https://www.bbc.com-By Emma Harrison-BBC News
The UK has condemned “unjustified” threats from France and summoned the country’s ambassador, in an escalating row over post-Brexit fishing rights.
Foreign Secretary Liz Truss is calling for talks later, asking Catherine Colonna to explain “disappointing and disproportionate threats”.
A British trawler was seized by France and another fined during checks off Le Havre overnight into Thursday.
French authorities said the detained vessel did not have a licence.
However, Environment Secretary George Eustice has insisted the European Union did grant a licence to the trawler and said it was “unclear” why, according to reports, it was subsequently withdrawn from the list given to the EU.
France was angered by a decision from the UK and Jersey last month to deny fishing licences to dozens of French boats, and argued that it breached the Brexit deal.
The country has warned it would block British boats from some ports next week and tighten checks on UK boats and trucks if the dispute over fishing licences was not resolved by 2 November.
It issued its ultimatum on Wednesday evening, saying it would begin to impose “targeted measures” from next Tuesday, including preventing British fishing boats from disembarking at ports and more checks on UK goods.
France has also warned it could cut electricity supplies to Jersey, a British Crown dependency, as it previously threatened in May.
The country’s Europe minister Clement Beaune told French TV news channel CNews: “We need to speak the language of force because, unfortunately, that seems to be the only thing this British government understands.”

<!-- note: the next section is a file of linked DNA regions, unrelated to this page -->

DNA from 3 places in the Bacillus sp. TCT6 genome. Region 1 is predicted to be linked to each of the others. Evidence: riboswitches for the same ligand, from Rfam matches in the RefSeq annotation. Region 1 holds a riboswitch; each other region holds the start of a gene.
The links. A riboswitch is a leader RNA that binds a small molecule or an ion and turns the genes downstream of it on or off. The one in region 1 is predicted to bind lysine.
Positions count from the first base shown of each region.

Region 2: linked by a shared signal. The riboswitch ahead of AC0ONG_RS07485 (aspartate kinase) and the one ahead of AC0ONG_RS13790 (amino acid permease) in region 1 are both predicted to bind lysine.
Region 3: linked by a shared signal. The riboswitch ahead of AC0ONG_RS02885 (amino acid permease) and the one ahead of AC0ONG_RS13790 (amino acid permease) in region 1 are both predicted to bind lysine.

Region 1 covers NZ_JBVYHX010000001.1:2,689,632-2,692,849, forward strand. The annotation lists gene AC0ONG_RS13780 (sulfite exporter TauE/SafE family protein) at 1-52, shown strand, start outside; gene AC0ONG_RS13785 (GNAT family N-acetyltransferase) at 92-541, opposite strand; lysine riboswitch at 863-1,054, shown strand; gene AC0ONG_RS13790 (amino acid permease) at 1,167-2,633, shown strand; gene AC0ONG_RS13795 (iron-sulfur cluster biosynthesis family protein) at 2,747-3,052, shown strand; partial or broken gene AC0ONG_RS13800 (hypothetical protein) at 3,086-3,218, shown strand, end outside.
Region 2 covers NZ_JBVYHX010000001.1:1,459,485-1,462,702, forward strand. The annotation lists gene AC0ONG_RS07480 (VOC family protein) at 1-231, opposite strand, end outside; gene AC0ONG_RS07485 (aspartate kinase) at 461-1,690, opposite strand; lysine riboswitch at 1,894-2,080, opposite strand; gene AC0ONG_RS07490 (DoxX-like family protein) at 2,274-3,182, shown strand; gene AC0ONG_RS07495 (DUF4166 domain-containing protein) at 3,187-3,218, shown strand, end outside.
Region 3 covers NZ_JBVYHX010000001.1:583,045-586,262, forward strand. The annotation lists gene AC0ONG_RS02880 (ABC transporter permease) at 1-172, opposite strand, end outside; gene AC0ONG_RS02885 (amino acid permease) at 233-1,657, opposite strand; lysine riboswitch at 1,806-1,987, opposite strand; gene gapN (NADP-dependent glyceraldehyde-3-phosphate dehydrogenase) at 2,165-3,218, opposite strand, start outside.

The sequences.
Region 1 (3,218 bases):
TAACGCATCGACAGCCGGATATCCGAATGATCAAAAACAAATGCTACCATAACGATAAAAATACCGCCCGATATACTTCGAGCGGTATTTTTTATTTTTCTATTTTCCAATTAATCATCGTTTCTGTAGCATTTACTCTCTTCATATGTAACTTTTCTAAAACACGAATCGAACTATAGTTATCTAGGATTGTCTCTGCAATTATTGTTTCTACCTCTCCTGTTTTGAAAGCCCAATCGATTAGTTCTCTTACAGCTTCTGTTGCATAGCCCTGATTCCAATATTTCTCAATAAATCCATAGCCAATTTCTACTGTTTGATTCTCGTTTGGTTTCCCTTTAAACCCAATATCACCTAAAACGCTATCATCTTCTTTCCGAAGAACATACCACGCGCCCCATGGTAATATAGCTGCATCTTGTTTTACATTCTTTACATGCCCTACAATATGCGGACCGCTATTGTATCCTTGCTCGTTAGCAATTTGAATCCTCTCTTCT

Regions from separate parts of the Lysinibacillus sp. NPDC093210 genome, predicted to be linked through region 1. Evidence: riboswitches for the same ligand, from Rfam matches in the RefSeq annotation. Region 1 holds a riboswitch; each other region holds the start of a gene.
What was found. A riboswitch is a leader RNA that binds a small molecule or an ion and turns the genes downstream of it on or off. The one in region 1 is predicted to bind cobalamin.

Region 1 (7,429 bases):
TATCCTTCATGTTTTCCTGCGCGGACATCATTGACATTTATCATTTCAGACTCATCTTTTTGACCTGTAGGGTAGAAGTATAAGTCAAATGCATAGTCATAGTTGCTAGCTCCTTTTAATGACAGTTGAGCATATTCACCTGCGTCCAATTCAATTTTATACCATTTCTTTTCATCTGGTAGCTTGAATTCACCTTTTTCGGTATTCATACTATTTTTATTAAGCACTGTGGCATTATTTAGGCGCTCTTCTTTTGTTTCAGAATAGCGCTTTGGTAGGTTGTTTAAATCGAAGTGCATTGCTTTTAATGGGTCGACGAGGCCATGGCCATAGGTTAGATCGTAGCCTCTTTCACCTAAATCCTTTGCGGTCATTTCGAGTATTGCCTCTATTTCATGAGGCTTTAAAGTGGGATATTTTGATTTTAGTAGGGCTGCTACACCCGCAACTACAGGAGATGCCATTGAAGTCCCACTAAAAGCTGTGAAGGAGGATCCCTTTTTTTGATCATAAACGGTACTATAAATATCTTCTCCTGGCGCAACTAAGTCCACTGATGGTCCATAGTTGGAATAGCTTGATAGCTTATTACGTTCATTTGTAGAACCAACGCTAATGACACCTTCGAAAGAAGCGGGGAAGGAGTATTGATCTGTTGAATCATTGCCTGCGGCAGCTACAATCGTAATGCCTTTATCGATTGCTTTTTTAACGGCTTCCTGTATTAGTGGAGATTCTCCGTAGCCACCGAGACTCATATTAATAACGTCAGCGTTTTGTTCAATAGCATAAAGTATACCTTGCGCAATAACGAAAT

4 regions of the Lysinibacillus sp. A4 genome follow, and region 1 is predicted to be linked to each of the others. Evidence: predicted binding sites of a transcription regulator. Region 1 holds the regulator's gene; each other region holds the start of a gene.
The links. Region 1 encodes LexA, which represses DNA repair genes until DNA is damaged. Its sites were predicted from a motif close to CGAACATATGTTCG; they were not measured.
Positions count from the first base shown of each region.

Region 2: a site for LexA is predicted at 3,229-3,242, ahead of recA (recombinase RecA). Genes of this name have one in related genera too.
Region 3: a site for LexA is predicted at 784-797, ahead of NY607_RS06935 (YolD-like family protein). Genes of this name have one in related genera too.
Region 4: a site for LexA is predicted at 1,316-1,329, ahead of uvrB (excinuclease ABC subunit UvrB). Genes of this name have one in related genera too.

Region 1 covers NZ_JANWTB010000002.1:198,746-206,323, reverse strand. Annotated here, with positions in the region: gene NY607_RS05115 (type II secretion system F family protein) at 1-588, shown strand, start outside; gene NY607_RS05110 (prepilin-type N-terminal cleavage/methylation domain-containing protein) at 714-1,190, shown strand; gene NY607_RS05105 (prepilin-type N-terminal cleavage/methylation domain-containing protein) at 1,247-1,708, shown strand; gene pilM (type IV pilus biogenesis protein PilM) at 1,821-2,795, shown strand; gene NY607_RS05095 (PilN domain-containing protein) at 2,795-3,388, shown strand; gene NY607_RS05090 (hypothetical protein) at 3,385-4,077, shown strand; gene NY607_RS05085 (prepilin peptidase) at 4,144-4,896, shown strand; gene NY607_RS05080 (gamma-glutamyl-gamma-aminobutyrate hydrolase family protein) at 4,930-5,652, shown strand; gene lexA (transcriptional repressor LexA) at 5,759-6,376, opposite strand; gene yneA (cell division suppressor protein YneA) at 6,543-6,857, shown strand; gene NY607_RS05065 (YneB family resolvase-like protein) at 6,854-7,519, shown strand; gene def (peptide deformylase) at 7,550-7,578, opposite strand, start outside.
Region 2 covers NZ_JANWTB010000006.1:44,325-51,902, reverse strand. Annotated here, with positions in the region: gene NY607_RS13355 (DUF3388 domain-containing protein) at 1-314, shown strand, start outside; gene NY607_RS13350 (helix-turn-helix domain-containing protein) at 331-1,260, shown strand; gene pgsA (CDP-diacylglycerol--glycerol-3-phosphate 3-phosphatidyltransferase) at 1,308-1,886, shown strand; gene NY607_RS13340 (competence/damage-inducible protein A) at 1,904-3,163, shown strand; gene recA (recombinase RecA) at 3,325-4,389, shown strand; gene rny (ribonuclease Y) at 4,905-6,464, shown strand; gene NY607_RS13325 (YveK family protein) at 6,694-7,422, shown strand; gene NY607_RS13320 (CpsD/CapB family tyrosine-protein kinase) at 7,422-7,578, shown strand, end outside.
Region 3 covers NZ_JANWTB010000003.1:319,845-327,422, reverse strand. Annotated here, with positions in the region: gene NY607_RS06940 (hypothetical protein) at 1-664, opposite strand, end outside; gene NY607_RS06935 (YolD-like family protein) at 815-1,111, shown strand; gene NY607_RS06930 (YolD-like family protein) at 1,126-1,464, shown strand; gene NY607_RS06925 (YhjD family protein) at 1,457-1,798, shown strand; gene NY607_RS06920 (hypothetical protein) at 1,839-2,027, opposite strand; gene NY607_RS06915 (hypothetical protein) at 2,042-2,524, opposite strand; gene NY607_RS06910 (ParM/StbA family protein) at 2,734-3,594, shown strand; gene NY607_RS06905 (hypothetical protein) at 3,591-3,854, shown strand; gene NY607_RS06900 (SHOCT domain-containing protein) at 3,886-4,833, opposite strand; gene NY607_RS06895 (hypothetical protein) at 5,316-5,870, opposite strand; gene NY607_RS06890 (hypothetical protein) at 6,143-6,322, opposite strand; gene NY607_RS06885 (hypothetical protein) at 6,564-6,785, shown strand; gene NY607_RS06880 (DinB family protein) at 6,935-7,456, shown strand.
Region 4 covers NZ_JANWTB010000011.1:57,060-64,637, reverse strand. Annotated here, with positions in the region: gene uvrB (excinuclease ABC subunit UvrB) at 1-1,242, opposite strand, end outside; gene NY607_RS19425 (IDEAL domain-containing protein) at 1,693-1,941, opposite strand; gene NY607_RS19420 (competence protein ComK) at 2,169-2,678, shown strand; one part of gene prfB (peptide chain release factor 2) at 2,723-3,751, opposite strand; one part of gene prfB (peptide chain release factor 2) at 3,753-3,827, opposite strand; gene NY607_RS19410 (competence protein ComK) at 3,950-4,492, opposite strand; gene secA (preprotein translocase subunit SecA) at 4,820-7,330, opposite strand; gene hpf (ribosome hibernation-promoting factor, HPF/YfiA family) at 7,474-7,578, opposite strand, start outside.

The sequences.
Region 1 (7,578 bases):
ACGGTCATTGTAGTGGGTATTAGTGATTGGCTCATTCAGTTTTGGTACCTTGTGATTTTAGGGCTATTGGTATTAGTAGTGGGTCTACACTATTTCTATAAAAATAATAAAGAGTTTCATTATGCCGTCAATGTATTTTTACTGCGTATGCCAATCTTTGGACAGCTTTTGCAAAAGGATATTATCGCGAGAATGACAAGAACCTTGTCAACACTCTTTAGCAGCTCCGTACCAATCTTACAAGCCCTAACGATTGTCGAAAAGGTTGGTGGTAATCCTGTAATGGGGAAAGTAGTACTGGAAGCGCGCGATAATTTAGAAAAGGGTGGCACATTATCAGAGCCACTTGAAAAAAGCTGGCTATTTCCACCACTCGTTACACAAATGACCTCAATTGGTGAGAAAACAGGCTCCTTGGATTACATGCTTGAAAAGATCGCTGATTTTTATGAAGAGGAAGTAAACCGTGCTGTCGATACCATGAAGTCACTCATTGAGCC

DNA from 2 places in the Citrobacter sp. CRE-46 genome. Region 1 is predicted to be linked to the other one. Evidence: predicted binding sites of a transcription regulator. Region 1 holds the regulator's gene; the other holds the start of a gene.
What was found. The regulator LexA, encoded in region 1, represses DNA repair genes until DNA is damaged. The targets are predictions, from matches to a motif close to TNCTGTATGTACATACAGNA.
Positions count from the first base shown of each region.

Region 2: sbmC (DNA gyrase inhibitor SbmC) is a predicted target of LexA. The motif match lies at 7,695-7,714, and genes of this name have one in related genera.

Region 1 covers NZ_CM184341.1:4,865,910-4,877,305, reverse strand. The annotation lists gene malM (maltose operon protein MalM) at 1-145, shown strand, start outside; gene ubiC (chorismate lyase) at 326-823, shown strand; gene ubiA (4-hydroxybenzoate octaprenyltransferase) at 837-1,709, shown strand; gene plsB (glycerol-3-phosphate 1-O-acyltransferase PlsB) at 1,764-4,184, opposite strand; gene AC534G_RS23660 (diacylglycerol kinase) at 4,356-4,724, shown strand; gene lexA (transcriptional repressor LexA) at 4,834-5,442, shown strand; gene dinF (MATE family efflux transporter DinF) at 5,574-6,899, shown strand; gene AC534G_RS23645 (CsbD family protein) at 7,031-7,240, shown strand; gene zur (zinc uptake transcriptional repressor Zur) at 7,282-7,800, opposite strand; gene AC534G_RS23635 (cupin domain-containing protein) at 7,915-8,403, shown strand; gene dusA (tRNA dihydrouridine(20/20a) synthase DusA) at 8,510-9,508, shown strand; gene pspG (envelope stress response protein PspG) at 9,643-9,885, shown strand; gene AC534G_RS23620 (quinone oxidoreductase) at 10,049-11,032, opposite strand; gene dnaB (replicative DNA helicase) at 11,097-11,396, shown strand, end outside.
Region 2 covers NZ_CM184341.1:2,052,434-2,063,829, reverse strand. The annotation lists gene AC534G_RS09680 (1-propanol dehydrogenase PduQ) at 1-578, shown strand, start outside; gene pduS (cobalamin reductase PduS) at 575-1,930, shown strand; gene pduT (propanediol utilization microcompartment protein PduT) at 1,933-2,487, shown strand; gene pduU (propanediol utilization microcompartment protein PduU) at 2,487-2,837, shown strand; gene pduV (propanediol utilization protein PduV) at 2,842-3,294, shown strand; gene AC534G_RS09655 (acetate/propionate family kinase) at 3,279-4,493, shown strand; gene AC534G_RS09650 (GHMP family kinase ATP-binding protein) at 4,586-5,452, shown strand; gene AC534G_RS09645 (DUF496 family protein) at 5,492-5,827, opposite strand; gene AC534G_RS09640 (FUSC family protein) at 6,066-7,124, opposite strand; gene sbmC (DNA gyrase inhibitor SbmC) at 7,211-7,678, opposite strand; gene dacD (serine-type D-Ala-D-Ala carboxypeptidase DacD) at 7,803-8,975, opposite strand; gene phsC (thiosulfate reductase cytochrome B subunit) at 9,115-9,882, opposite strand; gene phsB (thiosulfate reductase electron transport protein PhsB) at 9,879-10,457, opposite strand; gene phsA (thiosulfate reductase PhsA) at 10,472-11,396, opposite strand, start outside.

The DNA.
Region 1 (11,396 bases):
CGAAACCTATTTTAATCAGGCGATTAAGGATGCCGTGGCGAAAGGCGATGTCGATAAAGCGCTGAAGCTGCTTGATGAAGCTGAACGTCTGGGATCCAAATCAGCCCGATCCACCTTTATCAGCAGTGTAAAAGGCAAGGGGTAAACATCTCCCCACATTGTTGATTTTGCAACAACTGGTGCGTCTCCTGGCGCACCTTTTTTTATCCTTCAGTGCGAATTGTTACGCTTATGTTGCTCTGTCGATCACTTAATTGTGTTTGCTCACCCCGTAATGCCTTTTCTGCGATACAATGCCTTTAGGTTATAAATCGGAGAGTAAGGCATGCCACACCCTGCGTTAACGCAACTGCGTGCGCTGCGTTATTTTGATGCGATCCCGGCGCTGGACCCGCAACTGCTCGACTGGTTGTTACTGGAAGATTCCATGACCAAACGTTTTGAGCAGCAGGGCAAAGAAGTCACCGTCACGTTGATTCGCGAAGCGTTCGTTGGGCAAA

On Thursday evening, Ms Truss said in a tweet that she had asked Europe Minister Wendy Morton to summon the French ambassador for talks on Friday.
A government spokesman said: “The proposed French actions are unjustified and do not appear to be compatible on the EU’s part with the Trade and Co-operation Agreement (TCA) or wider international law.
“We regret the confrontational language that has been consistently used by the French government on this issue, which makes this situation no easier to resolve.”
The detained vessel has been named as the Cornelis Gert Jan.
Its owner, Macduff Shellfish of Scotland, said the vessel was fishing legally in French waters.
The firm’s Andrew Brown said it appeared the Cornelis, based at Shoreham, in West Sussex, had been “caught up” in the ongoing UK-France post-Brexit fishing row.
He warned that without “a speedy resolution” the vessel’s catch could be confiscated by the French authorities, and called on the UK government to “defend the rights of the UK fishing fleet”.
French maritime minister Annick Girardin said on Twitter the trawler was found to be fishing in the Bay of Seine without the proper licences.
The minister said checks on the British vessels were standard during the scallop fishing season.
But she added they had also been undertaken against “the backdrop of the tightening of controls in the Channel, in the context of discussions on licences with the United Kingdom and the European Commission”.
The UK maintains the rejected applications that sparked the row did not have enough supporting evidence to show the boats had a history of fishing in Britain’s or Jersey’s waters.
A meeting with officials from France, Jersey, the UK and European Commission on Wednesday led to 162 French boats being given licences to fish in Jersey’s waters from Friday.
The government of Jersey said it was “extremely disappointed” by the latest threats of sanctions by France. French trawlers previously protested outside the port of St Helier on the island.